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Mitochondrion. 2020 Jan;50:19-24. doi: 10.1016/j.mito.2019.09.009. Epub 2019 Oct 22.

Cetylpyridinium chloride is a potent AMP-activated kinase (AMPK) inducer and has therapeutic potential in cancer.

Author information

1
Department of Molecular Biosciences, 1089 Veterinary Medicine Dr., VM3B, UC Davis, CA 95616, USA. Electronic address: sareveco@ucdavis.edu.
2
Department of Molecular Biosciences, 1089 Veterinary Medicine Dr., VM3B, UC Davis, CA 95616, USA. Electronic address: sddatta@ucdavis.edu.
3
Department of Molecular Biosciences, 1089 Veterinary Medicine Dr., VM3B, UC Davis, CA 95616, USA. Electronic address: jasandov@ucdavis.edu.
4
Department of Molecular Biosciences, 1089 Veterinary Medicine Dr., VM3B, UC Davis, CA 95616, USA. Electronic address: atomilov@ucdavis.edu.
5
Department of Pathology, Microbiology, and Immunology, 4206 Veterinary Medicine Dr., VM3A, UC Davis, CA 95616, USA. Electronic address: tksears@ucdavis.edu.
6
Department of Pathology, Microbiology, and Immunology, 4206 Veterinary Medicine Dr., VM3A, UC Davis, CA 95616, USA. Electronic address: kdwoolard@ucdavis.edu.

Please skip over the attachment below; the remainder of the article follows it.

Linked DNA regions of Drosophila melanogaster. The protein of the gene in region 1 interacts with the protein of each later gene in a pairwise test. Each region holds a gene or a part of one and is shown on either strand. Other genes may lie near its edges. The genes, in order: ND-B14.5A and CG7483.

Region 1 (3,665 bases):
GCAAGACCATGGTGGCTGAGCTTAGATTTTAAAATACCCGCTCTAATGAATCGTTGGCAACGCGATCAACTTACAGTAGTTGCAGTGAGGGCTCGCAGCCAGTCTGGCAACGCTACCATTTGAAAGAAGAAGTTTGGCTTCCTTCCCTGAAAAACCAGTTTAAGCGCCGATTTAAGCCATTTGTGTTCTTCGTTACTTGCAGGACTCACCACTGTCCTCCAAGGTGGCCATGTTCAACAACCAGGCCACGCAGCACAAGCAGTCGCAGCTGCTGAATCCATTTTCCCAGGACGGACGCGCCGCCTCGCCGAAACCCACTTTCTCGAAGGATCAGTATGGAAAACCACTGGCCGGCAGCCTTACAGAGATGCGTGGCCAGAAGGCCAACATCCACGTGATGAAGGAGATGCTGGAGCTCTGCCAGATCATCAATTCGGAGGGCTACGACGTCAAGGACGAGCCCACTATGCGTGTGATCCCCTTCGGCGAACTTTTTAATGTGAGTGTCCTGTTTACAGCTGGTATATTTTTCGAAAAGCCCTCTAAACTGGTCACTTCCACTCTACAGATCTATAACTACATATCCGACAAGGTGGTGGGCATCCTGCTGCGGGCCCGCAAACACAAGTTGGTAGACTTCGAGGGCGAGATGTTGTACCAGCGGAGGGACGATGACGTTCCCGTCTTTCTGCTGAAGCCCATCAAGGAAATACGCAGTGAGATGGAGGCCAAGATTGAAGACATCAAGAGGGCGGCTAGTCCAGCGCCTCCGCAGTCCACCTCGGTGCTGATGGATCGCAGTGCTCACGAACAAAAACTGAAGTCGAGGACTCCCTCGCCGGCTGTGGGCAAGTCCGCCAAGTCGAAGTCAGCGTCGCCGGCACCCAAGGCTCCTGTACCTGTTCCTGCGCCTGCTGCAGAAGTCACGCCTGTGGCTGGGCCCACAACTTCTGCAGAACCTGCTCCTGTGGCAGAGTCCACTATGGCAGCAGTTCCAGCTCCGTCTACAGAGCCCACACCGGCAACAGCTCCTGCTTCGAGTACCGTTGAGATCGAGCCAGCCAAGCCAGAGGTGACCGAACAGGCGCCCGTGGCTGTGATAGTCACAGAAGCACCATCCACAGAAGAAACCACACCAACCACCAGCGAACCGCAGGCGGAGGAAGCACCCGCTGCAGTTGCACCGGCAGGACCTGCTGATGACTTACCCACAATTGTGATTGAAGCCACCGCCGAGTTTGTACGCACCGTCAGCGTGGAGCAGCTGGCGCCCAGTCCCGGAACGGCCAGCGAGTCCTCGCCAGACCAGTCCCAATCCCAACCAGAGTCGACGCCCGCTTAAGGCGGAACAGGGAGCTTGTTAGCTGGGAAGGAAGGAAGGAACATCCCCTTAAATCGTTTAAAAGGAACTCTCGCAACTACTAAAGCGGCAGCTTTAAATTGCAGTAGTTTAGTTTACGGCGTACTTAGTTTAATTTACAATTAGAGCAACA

7
Department of Molecular Biosciences, 1089 Veterinary Medicine Dr., VM3B, UC Davis, CA 95616, USA. Electronic address: jmangelastro@ucdavis.edu.
8
Department of Molecular Biosciences, 1089 Veterinary Medicine Dr., VM3B, UC Davis, CA 95616, USA. Electronic address: gcortopassi@ucdavis.edu.

Abstract

AMP-activated protein kinase (AMPK) is a eukaryotic energy sensor and protector from mitochondrial/energetic stress that is also a therapeutic target for cancer and metabolic disease. Metformin is an AMPK inducer that has been used in cancer therapeutic trials. Through screening we isolated cetylpyridinium chloride (CPC), a drug known to dose-dependently inhibit mitochondrial complex 1, as a potent and dose-dependent AMPK stimulator. Mitochondrial biogenesis and bioenergetics changes have also been implicated in glioblastoma, which is the most aggressive form of brain tumors. Cetylpyridinium chloride has been administered in humans as a safe drug-disinfectant for several decades, and we report here that under in vitro conditions, cetylpyridinium chloride kills glioblastoma cells in a dose dependent manner at a higher efficacy compared to current standard of care drug, temozolomide.

KEYWORDS:

AMP-activated protein kinase; AMPK; Cancer; Cetylpyridinium chloride; Mitochondrial inhibitor; Quaternary ammonium salt

PMID:
31654752
DOI:
10.1016/j.mito.2019.09.009

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